US says Israeli settlements create one state reality
Israel is creating a one-state reality on the ground by building and expanding settlements in the West Bank, the United States said at a special UN Security Council session on Friday.
Deputy US Ambassador to the UN David Pressman told the Security Council - at a meeting titled "Illegal Israeli Settlements: Obstacles to Peace and the Two-State Solution" - that Washington strongly opposes the settlements, which he described as "corrosive to peace".
The meeting was held at the request of the Palestinian delegation to the UN.
Pressman urged Israelis and Palestinians to move toward implementing the two-state solution. He also denounced Palestinian militant attacks against Israelis.
UN representatives of Russia, France, Britain, China, Japan, Egypt and Venezuela also criticised Israeli settlements in the West Bank.
"Settlement construction must stop," the Russian envoy said, adding that without two states, security threats to Israel will grow.
The West Bank, occupied by Israel in 1967, is supposed to be, along with the Gaza Strip, home to the Palestinian state.
Hagai El-Ad, executive director of Israeli rights group B'Tselem, said at the session Israel cannot maintain a 50-year occupation of another people and still call itself a democracy.
He called on the Security Council to take action that would end the occupation, saying that Israel uses the peace process to buy time as its settlements take over the West Bank.
Israel cuts ties with UNESCO
The Security Council meeting came a day after UNESCO adopted two resolutions on the occupied Palestinian territories, including annexed east Jerusalem.
Israel suspended cooperation with the UN cultural organisation on Friday, ahead of a final vote on the resolutions next week.
In a letter sent to UNESCO director general Irina Bokova, Israeli Education Minister Naftali Bennett accused the body of ignoring "thousands of years of Jewish ties to Jerusalem" and aiding "Islamist terror".
"I have notified the Israel National Commission for UNESCO to suspend all professional activities with the international organisation," he said.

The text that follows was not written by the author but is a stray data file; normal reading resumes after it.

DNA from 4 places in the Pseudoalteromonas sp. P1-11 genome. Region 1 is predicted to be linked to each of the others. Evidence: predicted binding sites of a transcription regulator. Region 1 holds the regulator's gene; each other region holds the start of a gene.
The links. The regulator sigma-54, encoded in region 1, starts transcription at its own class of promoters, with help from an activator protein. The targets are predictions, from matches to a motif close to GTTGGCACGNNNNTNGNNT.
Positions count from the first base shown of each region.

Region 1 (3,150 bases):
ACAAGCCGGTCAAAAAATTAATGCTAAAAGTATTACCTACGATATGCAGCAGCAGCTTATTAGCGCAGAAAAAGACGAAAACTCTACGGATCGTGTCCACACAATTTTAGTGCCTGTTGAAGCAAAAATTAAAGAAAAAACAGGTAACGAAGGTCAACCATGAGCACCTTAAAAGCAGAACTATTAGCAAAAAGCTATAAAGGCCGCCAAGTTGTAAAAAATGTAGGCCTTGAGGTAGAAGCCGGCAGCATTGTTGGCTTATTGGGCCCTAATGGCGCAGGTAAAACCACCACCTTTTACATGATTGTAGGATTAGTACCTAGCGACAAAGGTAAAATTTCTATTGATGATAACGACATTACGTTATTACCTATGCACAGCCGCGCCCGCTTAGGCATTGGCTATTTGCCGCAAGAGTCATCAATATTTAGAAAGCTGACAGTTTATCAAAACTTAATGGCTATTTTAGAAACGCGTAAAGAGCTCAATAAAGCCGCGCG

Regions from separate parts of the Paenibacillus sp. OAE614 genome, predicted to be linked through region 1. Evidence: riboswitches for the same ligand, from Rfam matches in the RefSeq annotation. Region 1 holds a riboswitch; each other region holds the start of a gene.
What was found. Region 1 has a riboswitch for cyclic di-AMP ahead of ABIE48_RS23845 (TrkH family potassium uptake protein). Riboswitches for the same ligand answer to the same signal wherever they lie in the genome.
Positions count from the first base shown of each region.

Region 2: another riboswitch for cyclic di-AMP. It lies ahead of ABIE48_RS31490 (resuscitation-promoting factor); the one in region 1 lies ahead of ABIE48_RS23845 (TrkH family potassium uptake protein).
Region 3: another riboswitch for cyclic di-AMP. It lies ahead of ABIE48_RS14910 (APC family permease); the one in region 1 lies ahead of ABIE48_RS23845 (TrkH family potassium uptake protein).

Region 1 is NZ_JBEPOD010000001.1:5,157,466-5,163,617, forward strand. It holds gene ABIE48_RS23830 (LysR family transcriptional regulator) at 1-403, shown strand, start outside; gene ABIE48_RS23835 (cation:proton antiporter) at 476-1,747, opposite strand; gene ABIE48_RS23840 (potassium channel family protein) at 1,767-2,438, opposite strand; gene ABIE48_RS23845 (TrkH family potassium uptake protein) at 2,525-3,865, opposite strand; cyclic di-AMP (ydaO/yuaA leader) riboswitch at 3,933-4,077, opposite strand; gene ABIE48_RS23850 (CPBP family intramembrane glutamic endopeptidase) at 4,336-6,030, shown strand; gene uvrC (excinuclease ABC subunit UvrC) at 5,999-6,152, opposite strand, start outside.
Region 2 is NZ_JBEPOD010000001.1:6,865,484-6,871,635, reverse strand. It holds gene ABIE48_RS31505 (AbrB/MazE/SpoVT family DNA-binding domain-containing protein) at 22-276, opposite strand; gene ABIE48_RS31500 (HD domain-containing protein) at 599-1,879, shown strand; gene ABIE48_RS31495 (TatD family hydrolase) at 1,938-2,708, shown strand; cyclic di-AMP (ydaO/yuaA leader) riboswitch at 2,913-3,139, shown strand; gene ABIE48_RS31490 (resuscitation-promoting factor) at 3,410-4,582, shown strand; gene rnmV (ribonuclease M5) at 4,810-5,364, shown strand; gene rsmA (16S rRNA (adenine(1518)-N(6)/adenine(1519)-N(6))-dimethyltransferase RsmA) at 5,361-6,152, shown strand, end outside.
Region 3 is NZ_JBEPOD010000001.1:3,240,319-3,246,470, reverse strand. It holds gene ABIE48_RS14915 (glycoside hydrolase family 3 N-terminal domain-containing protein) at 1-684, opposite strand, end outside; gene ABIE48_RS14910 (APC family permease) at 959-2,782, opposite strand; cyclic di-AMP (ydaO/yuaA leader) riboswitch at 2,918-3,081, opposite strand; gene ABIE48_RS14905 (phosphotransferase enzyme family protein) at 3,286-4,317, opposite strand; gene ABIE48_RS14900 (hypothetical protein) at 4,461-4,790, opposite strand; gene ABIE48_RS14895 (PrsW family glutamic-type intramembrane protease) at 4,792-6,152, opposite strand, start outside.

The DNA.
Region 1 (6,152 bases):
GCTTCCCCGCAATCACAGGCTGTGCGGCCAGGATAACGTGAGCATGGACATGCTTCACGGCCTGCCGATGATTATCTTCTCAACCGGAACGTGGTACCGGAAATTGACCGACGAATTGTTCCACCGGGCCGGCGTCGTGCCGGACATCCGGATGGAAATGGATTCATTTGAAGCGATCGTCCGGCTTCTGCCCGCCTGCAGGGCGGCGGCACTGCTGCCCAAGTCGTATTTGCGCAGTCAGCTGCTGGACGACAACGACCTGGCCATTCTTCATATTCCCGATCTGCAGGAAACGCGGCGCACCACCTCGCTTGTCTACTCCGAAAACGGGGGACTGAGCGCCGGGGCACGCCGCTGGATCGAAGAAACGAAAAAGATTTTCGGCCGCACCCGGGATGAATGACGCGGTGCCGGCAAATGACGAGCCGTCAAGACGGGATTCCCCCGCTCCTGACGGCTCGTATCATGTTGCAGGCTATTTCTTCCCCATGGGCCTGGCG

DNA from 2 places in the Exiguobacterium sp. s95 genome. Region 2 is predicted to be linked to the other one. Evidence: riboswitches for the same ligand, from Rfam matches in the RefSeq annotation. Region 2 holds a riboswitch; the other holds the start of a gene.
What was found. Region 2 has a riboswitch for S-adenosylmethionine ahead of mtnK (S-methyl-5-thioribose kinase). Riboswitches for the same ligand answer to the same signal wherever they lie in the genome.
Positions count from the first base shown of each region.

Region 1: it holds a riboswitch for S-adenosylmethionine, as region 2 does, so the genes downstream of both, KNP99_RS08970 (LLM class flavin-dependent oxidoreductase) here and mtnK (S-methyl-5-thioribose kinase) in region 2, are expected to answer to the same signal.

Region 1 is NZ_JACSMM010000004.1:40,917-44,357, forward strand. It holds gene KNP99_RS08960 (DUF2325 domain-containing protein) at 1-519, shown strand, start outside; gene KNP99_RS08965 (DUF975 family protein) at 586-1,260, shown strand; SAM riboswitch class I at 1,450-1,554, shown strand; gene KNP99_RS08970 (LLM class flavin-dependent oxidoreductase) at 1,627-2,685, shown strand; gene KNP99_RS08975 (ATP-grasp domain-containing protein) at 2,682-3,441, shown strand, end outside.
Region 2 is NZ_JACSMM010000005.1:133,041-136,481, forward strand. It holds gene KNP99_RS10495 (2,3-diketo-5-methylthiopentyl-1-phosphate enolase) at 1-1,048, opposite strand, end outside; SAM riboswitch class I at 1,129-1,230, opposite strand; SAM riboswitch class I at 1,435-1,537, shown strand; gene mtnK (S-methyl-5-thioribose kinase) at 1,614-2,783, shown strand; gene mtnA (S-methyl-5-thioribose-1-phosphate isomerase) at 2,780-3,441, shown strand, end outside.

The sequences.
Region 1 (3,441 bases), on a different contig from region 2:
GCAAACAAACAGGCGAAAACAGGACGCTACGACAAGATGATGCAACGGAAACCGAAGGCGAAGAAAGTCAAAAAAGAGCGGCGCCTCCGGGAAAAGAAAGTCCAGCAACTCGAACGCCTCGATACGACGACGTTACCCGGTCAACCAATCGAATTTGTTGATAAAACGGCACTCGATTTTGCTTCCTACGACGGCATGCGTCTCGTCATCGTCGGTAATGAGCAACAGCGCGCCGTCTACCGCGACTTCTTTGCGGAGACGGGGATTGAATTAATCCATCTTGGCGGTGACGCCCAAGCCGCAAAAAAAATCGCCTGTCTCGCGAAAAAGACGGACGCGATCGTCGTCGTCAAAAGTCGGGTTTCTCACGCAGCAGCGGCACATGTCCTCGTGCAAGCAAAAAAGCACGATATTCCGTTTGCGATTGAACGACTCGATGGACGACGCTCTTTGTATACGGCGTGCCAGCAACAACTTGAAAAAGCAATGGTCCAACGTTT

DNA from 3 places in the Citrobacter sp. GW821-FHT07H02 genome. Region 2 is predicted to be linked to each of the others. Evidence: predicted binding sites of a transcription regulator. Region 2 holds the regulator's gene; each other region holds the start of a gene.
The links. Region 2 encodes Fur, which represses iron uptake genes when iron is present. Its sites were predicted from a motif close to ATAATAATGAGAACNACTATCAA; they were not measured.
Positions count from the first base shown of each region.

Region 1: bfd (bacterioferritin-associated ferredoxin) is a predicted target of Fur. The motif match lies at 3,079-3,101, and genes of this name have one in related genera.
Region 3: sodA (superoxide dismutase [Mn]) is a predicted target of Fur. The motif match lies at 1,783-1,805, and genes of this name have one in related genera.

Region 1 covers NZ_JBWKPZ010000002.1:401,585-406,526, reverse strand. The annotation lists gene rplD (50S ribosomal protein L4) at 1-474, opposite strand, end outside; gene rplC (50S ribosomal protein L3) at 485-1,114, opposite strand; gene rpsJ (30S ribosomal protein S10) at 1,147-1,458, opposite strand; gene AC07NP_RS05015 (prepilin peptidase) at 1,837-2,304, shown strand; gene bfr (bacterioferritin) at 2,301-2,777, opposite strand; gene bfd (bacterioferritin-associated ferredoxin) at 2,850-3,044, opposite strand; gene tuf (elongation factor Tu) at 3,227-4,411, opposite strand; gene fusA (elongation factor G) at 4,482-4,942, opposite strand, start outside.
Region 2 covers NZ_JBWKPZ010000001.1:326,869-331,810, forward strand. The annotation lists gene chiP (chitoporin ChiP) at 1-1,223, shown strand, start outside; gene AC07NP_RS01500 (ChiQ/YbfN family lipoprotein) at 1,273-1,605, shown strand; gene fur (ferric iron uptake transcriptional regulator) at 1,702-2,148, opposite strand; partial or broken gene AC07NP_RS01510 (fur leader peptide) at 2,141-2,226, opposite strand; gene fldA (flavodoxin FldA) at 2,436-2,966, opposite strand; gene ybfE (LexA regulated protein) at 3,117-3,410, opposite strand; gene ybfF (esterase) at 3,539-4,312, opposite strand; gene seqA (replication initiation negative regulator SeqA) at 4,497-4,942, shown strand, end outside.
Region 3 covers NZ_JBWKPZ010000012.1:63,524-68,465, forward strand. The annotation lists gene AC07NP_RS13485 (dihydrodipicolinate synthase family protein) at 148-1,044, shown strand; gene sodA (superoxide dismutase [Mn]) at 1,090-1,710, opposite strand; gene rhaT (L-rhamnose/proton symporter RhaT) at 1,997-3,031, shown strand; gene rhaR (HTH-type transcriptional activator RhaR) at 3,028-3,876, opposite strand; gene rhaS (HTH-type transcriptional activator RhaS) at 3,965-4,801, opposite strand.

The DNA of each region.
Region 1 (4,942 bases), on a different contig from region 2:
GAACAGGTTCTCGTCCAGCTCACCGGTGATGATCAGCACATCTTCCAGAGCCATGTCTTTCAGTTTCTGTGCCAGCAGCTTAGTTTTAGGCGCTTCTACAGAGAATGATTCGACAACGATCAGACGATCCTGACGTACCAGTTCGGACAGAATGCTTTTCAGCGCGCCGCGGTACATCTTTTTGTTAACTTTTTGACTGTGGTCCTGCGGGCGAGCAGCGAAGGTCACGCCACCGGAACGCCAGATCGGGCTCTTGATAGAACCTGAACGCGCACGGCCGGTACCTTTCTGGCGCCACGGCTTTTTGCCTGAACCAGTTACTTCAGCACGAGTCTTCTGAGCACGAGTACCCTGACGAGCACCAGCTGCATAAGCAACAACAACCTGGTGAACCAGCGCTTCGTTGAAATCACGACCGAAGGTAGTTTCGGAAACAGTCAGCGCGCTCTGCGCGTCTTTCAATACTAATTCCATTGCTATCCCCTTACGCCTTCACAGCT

Bennett had called on his supporters last week to “give our lives” in order to ensure that the entire West Bank becomes a part of the state of Israel.
Bokova distanced herself from the resolutions in a statement, saying "nowhere more than in Jerusalem do Jewish, Christian and Muslim heritage and traditions share space".
The resolutions adopted at committee stage on Thursday refer to "Occupied Palestine" and the need to "safeguard the Palestinian cultural heritage and the distinctive character of east Jerusalem".
Israeli claimed that they refer to the Al-Aqsa mosque compound in East Jerusalem's Old City - Islam's third-holiest site - without any mention of the site also being revered by Jews as the Temple Mount.
The motion does reaffirm the "importance of the Old City of Jerusalem and its walls for the three monotheistic religions," refering to Islam, Christianity and Judaism.
Bokova did not specifically mention the resolutions in her statement but did refer to the Temple Mount.
"The heritage of Jerusalem is indivisible, and each of its communities has a right to the explicit recognition of their history and relationship with the city," she said.
"To deny, conceal or erase any of the Jewish, Christian or Muslim traditions undermines the integrity of the site, and runs counter to the reasons that justified its inscription on the UNESCO World Heritage list."
Bennett called Bokova's remarks "insufficient," saying on Twitter that the "tailwind UNESCO gives terror will cease only when the organisation cancels yesterday's outrageous decision that denies history to appease Israel haters".
Palestinian foreign minister Riad al-Malki slammed what he called Bokova's "unusual and unacceptable position," which was "an affront to the sovereignty of the Governing Body of UNESCO".
"Bokova should focus her efforts on implementing the will of member states and preserving Jerusalem from the occupying power's systematic colonisation," he said in a statement.